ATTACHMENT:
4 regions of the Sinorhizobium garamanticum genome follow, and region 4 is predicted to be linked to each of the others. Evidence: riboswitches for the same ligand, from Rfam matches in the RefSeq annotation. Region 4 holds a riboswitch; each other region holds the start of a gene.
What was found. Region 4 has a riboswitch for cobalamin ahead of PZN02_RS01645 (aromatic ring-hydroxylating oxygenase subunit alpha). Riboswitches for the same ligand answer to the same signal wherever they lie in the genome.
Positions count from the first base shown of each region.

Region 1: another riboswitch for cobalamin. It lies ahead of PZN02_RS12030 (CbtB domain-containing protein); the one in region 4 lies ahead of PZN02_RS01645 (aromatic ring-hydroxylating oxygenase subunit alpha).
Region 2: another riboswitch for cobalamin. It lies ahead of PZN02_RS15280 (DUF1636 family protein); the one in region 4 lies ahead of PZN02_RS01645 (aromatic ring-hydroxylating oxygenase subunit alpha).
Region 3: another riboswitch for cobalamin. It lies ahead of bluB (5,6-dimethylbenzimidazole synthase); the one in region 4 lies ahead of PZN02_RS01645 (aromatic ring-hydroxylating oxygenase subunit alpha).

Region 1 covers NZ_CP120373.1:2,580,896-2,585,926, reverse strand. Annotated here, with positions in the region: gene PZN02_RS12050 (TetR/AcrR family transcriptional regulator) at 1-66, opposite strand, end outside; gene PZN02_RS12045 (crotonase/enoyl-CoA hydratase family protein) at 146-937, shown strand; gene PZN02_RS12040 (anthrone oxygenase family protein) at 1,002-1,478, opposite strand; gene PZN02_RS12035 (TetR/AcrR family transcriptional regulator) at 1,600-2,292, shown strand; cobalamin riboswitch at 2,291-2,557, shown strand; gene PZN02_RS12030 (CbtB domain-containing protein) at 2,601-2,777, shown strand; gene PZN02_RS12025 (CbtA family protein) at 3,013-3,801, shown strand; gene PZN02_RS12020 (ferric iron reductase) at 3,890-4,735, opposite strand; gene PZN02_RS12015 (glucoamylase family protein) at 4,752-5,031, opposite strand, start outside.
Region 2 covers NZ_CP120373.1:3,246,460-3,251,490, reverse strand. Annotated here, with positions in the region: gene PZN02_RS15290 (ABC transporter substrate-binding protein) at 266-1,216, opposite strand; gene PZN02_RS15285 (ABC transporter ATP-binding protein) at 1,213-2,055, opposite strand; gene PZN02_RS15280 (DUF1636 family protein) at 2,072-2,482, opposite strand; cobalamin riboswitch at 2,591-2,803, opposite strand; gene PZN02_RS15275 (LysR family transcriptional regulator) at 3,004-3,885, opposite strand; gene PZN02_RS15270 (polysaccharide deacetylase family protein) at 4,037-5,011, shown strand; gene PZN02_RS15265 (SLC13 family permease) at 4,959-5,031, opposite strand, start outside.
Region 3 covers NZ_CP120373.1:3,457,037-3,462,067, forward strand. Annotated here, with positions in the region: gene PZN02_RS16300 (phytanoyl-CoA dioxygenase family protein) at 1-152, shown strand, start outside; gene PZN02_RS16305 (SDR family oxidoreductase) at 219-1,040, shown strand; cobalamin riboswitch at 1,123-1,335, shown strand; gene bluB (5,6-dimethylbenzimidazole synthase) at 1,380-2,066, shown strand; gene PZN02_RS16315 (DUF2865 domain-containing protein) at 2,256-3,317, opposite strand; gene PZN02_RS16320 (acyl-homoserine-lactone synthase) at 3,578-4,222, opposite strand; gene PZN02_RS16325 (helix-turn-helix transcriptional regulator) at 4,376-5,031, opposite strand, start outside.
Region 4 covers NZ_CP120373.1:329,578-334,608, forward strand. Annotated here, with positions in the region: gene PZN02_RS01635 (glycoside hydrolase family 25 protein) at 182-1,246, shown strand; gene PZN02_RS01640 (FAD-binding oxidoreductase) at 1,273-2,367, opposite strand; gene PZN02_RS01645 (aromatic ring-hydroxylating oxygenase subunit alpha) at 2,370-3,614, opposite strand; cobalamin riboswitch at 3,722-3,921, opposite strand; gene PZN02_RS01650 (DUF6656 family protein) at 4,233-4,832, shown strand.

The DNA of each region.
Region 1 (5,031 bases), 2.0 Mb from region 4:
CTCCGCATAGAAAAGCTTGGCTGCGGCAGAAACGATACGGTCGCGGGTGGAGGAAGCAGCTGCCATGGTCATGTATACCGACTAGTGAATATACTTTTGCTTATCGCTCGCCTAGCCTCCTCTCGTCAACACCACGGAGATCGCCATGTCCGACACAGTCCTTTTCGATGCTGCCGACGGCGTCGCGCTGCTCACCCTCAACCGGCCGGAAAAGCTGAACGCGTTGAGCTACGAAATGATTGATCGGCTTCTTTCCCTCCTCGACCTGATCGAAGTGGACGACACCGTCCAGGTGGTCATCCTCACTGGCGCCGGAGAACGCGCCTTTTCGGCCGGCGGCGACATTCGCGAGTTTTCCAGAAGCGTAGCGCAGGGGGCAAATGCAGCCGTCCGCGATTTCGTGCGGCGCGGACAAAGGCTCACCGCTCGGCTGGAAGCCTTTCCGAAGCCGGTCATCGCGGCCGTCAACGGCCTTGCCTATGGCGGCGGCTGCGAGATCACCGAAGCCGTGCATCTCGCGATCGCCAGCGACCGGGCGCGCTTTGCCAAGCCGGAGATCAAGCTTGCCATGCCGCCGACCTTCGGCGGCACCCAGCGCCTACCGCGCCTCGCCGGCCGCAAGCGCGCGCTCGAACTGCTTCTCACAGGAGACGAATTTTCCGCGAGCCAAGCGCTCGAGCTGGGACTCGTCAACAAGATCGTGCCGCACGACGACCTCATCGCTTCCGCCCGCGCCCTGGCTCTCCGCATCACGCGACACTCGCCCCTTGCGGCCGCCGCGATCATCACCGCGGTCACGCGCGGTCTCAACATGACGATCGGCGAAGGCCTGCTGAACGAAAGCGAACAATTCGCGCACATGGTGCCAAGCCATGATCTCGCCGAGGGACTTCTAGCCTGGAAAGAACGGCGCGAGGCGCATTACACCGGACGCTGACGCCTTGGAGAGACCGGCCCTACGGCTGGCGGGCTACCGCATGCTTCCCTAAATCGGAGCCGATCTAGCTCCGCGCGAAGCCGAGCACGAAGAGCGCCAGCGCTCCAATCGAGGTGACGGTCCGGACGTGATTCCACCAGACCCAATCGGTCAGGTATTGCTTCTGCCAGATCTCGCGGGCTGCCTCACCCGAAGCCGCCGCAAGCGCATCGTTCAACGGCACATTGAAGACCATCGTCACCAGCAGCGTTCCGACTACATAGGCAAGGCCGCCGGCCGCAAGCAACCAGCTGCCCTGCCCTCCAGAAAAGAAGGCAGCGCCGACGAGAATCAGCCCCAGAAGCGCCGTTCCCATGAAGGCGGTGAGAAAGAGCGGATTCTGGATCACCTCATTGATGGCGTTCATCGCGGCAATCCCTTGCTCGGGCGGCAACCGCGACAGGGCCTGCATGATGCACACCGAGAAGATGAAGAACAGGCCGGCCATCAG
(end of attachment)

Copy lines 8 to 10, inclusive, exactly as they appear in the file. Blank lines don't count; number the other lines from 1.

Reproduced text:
Region 2 covers NZ_CP120373.1:3,246,460-3,251,490, reverse strand. Annotated here, with positions in the region: gene PZN02_RS15290 (ABC transporter substrate-binding protein) at 266-1,216, opposite strand; gene PZN02_RS15285 (ABC transporter ATP-binding protein) at 1,213-2,055, opposite strand; gene PZN02_RS15280 (DUF1636 family protein) at 2,072-2,482, opposite strand; cobalamin riboswitch at 2,591-2,803, opposite strand; gene PZN02_RS15275 (LysR family transcriptional regulator) at 3,004-3,885, opposite strand; gene PZN02_RS15270 (polysaccharide deacetylase family protein) at 4,037-5,011, shown strand; gene PZN02_RS15265 (SLC13 family permease) at 4,959-5,031, opposite strand, start outside.
Region 3 covers NZ_CP120373.1:3,457,037-3,462,067, forward strand. Annotated here, with positions in the region: gene PZN02_RS16300 (phytanoyl-CoA dioxygenase family protein) at 1-152, shown strand, start outside; gene PZN02_RS16305 (SDR family oxidoreductase) at 219-1,040, shown strand; cobalamin riboswitch at 1,123-1,335, shown strand; gene bluB (5,6-dimethylbenzimidazole synthase) at 1,380-2,066, shown strand; gene PZN02_RS16315 (DUF2865 domain-containing protein) at 2,256-3,317, opposite strand; gene PZN02_RS16320 (acyl-homoserine-lactone synthase) at 3,578-4,222, opposite strand; gene PZN02_RS16325 (helix-turn-helix transcriptional regulator) at 4,376-5,031, opposite strand, start outside.
Region 4 covers NZ_CP120373.1:329,578-334,608, forward strand. Annotated here, with positions in the region: gene PZN02_RS01635 (glycoside hydrolase family 25 protein) at 182-1,246, shown strand; gene PZN02_RS01640 (FAD-binding oxidoreductase) at 1,273-2,367, opposite strand; gene PZN02_RS01645 (aromatic ring-hydroxylating oxygenase subunit alpha) at 2,370-3,614, opposite strand; cobalamin riboswitch at 3,722-3,921, opposite strand; gene PZN02_RS01650 (DUF6656 family protein) at 4,233-4,832, shown strand.